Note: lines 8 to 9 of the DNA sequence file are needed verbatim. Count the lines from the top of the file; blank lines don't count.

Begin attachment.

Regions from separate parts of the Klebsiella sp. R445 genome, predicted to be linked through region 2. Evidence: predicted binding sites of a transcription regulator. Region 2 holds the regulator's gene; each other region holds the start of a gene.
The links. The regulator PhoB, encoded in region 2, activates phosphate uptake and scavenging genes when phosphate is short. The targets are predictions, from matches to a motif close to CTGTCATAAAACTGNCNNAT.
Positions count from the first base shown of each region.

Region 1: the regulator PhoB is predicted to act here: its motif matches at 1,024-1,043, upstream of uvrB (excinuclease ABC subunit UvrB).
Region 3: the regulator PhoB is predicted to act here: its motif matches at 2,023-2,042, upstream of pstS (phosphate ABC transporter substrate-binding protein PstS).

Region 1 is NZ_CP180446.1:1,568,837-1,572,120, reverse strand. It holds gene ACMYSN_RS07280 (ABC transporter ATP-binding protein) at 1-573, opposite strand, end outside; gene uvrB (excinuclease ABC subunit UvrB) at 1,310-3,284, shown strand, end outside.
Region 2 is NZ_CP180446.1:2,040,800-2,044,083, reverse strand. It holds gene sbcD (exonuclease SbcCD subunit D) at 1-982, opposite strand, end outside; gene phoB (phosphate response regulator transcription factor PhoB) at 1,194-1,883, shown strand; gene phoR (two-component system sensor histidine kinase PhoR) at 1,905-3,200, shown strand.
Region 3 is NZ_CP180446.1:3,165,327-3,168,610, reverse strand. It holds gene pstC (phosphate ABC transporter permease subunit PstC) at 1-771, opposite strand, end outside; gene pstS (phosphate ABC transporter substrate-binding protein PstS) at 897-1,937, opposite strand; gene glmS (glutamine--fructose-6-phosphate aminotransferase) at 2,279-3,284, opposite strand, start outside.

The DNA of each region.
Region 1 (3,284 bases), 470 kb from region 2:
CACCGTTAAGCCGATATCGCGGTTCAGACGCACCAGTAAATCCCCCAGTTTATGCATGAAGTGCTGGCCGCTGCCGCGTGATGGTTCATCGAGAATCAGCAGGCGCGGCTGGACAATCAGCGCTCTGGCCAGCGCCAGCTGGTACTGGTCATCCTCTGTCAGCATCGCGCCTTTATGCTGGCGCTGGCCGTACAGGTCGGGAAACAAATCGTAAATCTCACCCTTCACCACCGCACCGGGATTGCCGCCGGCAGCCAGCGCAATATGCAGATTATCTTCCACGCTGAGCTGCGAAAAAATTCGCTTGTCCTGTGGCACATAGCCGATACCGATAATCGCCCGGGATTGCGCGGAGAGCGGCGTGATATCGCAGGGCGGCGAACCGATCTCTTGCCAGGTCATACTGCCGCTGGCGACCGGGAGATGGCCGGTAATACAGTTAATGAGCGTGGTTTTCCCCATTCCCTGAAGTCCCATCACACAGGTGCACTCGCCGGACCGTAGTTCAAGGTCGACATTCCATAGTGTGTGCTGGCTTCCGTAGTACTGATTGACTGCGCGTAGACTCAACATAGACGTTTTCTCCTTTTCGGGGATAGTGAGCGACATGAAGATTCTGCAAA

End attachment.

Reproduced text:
Region 3 is NZ_CP180446.1:3,165,327-3,168,610, reverse strand. It holds gene pstC (phosphate ABC transporter permease subunit PstC) at 1-771, opposite strand, end outside; gene pstS (phosphate ABC transporter substrate-binding protein PstS) at 897-1,937, opposite strand; gene glmS (glutamine--fructose-6-phosphate aminotransferase) at 2,279-3,284, opposite strand, start outside.

The DNA of each region.